Frank Ocean
Frank Ocean appears in a GQ magazine shot. Twitter/Frank Ocean

This year’s Grammy Awards ceremony will be a continuation of the changing tide that began three years ago when Taylor Swift won in the Album of the Year category, evidence that this was no longer your parents’ award show.

But Swift’s win was just a shot across the bow by the Recording Academy's voters, which awarded honors in the same category to Arcade Fire in 2011 and Adele in 2012. For evidence of the trend -- and the academy’s longing to appeal to younger viewers -- look no further than the nominees for Best New Artist in 2013.

People who don’t think Frank Ocean is the favorite to win the Grammy for Best New Artist are kidding themselves. The R&B crooner, who first rose to fame with the hip-hop collective Odd Future, released the most critically acclaimed album of the year with “Channel Orange.” Many critics expect Ocean to go home happy after the show Sunday, as “Channel Orange” has also been nominated for Album of the Year and he’s scheduled to perform live, as well.

More cynically, a win for Ocean -- who is a gay African-American man -- would help the Grammys shed the image that the awards only appeal to conservative white people. That’s not to say he doesn’t deserve it: Ocean’s solo debut didn't rank No. 1 on Billboard's top R&B/hip-hop albums list and dominate the blogosphere for nothing.

Among those rooting for Ocean is powerhouse producer Rick Rubin, who told the Washington Post how brave Ocean was to come out of the closet in the notoriously homophobic world of hip-hop.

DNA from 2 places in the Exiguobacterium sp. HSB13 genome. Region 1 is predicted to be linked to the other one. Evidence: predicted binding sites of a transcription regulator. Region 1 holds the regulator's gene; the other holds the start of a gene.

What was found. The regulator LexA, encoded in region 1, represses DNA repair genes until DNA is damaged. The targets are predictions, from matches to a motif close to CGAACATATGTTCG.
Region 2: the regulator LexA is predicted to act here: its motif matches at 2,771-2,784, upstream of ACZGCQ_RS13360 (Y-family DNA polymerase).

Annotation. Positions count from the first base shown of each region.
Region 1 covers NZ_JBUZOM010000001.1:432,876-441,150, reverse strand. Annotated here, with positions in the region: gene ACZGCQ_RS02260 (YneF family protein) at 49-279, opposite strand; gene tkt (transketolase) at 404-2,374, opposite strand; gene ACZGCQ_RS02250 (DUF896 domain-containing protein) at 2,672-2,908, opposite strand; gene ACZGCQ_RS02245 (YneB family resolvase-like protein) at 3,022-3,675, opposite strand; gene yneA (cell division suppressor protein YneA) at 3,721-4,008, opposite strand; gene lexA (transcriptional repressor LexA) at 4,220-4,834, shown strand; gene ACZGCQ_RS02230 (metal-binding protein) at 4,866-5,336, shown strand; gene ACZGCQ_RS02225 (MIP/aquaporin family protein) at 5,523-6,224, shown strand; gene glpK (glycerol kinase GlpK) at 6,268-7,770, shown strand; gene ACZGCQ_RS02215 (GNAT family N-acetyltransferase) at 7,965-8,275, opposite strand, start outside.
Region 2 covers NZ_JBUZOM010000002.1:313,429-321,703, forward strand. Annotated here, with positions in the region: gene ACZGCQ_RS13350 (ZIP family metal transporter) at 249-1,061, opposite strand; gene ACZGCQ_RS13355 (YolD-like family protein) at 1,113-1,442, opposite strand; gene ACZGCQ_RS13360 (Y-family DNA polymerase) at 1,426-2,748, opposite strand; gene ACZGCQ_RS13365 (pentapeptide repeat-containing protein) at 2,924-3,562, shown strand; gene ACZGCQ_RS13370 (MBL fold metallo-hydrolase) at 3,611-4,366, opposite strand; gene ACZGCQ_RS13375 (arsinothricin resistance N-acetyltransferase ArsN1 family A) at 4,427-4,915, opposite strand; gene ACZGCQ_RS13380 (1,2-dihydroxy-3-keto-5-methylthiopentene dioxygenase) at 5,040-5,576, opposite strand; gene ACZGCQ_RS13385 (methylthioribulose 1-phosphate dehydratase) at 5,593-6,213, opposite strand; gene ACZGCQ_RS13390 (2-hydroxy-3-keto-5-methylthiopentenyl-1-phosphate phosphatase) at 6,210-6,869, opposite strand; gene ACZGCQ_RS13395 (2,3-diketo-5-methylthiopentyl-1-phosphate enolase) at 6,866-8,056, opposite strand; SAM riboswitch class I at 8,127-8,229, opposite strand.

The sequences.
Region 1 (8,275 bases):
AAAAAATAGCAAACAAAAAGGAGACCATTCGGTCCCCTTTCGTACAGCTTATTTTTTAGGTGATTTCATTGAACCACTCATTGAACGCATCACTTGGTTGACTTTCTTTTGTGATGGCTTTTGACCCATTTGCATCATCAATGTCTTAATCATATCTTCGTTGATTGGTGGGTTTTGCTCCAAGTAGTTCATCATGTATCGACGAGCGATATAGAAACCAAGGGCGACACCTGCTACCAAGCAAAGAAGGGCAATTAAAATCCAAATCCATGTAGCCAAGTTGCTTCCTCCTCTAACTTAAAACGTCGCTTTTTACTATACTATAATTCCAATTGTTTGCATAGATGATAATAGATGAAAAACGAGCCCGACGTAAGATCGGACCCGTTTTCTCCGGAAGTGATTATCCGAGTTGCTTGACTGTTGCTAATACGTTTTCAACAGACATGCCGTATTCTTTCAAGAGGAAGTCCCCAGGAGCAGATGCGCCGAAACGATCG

“It speaks to the advancements of our culture,” Rubin said. “It feels like the culture’s moving forward and he’s a representative of the new acceptance in the world for different ideas, which just broadens [our experience], makes the world a better place.”

A critical darling that could pose a threat to Ocean’s potential win in the Best New Artist category is the Alabama Shakes, led by soulful singer Brittany Howard. The Shakes released a debut album, “Boys & Girls,” last April and almost immediately wooed an audience that fell in love with their sloppy, bluesy songs that sounded right home during their performances at both Bonnaroo and the Newport Folk Festival.

The group may not win Best New Artist recognition, but if there were a category for most devoted fan base, the Alabama Shakes would certainly take home the prize. Meg Lewis, a theatrical-marketing director, said the group appeared ready to pick up where Janis Joplin left off even before it had a record deal.

“I told my boss, our chief operating officer, that we should make a connection with them. We should call their booking agent, we should call their manager. They’ll be huge,” Lewis told the Los Angeles Times. “I could not immediately quantify how many of those people want to follow for information about the Alabama Shakes.”

A third group with a Best New Artist nomination is Fun, best known for its hit single “We Are Young.” Fun has adapted the rock bombast invented by Queen for the digital age, using synthetic techniques Freddie Mercury only could have dreamt of.

Rounding out the Best New Artist nominees are The Lumineers and Hunter Hayes, two artists who take very different approaches to country music. The Lumineers have gained fans much in the same way as Album of the Year favorite Mumford & Sons -- by stripping down their sound and favoring the earnest, heart-on-the-sleeve folk rock that’s so attractive to fans of alt-country. In contrast, Hunter Hayes has taken the slicker route, favoring emotionless hooks that have earned him the title of the Justin Bieber of country.